• Funding organisations providing competitive R&D project grants can dictate a set of requirements that recipients must fulfil to benefit from those grants. For instance, research universities may be required to collaborate with the business enterprise sector, including SMEs, in order to increase university-industry linkages, or with public research institutes from other countries to foster international R&D collaboration. 
  • Competitive R&D project grants can be a means for funding organisations to influence the diffusion of new knowledge in the economy as whole. The latter can require grant recipients to provide them with an ex ante impact assessment or an ex post dissemination strategy. Furthermore, funding organisations can establish specific rules governing intellectual property rights resulting from the funded research. 

 

What factors should be considered when implementing competitive R&D project grants?
The following factors should be considered when implementing competitive R&D project grants:
 
  • Requisite capabilities. Both research performers and funders must adopt certain behaviours and acquire particular capabilities for competitive R&D project grants to be used successfully. Research performers need to be able to respond to competitive calls and have the incentives to do so. The latter may be weakened by too generous discretionary organisational funding, for example. As for funding organisations, they should be able to articulate research needs and to validate research quality, both ex ante and ex post. Both articulation and validation require close cooperation with the research performing community. 
  • Institutions and beliefs regarding science: On the one hand, success in winning competitive R&D project grants can be rewarded by academic career progression. On the other hand, where grant schemes are directed at explicit policy goals, they might be construed as being in conflict with scientific community norms and the perceived autonomous roles and status of research universities and public research institutes.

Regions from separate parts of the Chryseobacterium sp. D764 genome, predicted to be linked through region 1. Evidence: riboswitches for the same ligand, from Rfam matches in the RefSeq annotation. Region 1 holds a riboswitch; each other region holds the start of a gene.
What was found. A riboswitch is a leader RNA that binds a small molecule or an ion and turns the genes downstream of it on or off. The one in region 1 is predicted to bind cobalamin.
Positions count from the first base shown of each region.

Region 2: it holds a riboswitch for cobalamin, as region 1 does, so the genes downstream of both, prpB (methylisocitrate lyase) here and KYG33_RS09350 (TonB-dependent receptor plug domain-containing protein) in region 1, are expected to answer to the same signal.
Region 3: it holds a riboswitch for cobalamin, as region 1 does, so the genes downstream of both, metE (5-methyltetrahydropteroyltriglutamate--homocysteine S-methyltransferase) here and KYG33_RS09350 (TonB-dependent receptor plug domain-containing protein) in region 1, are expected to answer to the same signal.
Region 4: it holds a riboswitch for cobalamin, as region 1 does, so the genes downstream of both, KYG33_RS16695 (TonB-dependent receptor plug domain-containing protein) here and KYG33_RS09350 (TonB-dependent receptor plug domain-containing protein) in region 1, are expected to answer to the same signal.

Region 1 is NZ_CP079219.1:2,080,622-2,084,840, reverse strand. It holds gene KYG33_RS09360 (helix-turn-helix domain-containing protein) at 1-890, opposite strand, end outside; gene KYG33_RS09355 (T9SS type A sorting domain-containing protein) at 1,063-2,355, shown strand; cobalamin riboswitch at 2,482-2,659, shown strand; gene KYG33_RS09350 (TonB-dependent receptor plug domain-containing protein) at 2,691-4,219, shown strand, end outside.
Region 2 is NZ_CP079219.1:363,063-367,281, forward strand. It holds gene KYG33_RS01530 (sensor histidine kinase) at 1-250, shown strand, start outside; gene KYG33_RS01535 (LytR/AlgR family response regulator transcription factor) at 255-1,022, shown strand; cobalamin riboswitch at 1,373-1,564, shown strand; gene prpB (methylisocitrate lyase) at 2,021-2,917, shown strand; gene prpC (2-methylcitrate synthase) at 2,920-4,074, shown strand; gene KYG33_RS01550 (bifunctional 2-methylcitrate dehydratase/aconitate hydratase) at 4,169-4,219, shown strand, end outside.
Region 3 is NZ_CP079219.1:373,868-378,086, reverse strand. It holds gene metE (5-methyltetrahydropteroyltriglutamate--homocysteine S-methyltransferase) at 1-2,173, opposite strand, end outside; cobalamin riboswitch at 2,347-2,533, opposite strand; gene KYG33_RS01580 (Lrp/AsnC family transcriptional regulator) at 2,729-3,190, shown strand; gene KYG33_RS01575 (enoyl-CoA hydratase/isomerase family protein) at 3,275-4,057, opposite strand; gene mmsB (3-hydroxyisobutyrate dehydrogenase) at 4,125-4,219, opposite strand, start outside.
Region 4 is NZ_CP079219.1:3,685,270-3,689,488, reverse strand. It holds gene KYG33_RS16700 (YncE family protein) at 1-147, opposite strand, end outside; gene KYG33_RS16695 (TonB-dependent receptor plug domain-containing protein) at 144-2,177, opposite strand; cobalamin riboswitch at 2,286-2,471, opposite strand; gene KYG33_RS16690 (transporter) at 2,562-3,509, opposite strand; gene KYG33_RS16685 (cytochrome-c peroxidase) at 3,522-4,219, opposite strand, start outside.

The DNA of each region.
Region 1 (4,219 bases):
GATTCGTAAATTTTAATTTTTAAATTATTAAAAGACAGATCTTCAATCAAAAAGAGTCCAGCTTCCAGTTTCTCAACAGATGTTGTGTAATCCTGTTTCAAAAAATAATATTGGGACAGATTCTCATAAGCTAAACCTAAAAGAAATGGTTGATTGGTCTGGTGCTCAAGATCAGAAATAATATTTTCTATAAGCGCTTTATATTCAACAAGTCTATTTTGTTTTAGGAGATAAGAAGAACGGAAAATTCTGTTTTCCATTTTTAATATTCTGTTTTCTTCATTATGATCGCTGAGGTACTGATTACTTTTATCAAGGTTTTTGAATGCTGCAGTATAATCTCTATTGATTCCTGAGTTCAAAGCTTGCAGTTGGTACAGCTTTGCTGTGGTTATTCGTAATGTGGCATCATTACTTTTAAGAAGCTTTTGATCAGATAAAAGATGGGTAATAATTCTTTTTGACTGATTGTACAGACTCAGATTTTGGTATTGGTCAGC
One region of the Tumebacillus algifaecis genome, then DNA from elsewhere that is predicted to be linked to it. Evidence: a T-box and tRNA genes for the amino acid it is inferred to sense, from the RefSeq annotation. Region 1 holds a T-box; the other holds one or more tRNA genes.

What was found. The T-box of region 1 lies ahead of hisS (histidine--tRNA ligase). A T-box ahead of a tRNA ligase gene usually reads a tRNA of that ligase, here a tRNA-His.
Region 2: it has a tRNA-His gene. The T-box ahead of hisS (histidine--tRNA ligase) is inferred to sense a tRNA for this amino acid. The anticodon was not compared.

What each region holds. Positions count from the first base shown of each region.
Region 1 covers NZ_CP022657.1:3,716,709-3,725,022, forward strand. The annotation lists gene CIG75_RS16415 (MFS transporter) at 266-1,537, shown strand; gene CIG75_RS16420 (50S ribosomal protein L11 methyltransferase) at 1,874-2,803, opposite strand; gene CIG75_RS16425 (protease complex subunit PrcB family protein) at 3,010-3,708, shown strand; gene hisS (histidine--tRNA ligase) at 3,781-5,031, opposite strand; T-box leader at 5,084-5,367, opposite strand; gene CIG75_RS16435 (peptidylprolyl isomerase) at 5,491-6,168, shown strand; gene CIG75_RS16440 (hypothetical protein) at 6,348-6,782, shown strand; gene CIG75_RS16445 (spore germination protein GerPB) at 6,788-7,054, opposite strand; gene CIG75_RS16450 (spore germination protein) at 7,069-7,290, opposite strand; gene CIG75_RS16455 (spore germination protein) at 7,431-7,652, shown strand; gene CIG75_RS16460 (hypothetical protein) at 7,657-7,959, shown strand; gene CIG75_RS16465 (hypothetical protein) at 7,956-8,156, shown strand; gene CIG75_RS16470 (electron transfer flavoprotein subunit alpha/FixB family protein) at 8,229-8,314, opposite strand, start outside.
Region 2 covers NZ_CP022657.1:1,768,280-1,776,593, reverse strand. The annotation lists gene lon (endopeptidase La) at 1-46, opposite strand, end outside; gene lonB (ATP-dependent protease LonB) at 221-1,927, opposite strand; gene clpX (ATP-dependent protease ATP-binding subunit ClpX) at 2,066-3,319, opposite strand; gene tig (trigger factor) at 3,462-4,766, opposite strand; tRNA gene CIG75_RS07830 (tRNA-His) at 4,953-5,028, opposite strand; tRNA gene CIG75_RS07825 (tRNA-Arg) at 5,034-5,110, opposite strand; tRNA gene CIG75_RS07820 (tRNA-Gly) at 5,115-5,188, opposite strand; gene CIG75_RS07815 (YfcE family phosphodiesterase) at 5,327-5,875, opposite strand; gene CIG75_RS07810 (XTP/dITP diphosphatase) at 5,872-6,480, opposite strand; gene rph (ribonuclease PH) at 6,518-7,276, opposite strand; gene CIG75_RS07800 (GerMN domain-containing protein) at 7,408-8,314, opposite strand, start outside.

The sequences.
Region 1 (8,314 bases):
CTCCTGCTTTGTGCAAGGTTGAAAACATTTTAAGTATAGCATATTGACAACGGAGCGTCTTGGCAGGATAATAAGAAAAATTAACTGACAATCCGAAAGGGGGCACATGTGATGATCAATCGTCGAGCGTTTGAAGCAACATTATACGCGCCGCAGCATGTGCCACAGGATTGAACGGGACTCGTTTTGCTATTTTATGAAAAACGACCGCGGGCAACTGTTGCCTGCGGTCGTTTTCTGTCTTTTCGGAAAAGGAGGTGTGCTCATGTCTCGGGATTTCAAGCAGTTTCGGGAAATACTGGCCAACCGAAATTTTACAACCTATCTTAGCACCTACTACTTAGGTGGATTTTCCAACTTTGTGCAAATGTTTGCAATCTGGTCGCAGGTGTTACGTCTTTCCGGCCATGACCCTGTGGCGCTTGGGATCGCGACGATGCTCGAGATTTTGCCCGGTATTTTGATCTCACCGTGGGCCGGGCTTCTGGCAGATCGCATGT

• A mix of block and competitive R&D project grants in public research sector: A rise in the share of competitive R&D project grants in total public funding in many OECD countries over recent decades has raised concerns about an excessive emphasis on short-term, often low-risk projects, and away from longer term fundamental research. There are also concerns about whether this trend negatively affects research institutes’ capacity to invest in infrastructure. Hence it is important that funding organisations continue to provide block funding to give research universities and public research institutes a certain degree of autonomy in the selection of their research and to allow them to build up expertise in new fields. 
  • Concentration versus fragmentation: Competitive R&D project grants, if awarded largely on the basis of established notions of excellence, risk overly concentrating resources in a few centres of excellence and stifling the emergence of new centres (this is what is referred to as the “Matthew effect”). On the other hand, such grants might also be too thinly spread across the research system, providing insufficient critical mass of resources to yield satisfactory research outcomes. 
 
Besides striking a balance with discretionary organisational funding, competitive R&D grants are closely related to several other core policy instruments, including support for R&D infrastructures and centres of excellence. Furthermore, other instruments such as collaborative R&D programmes, PhD studentships and post-doctoral fellowships are often awarded on a competitive basis.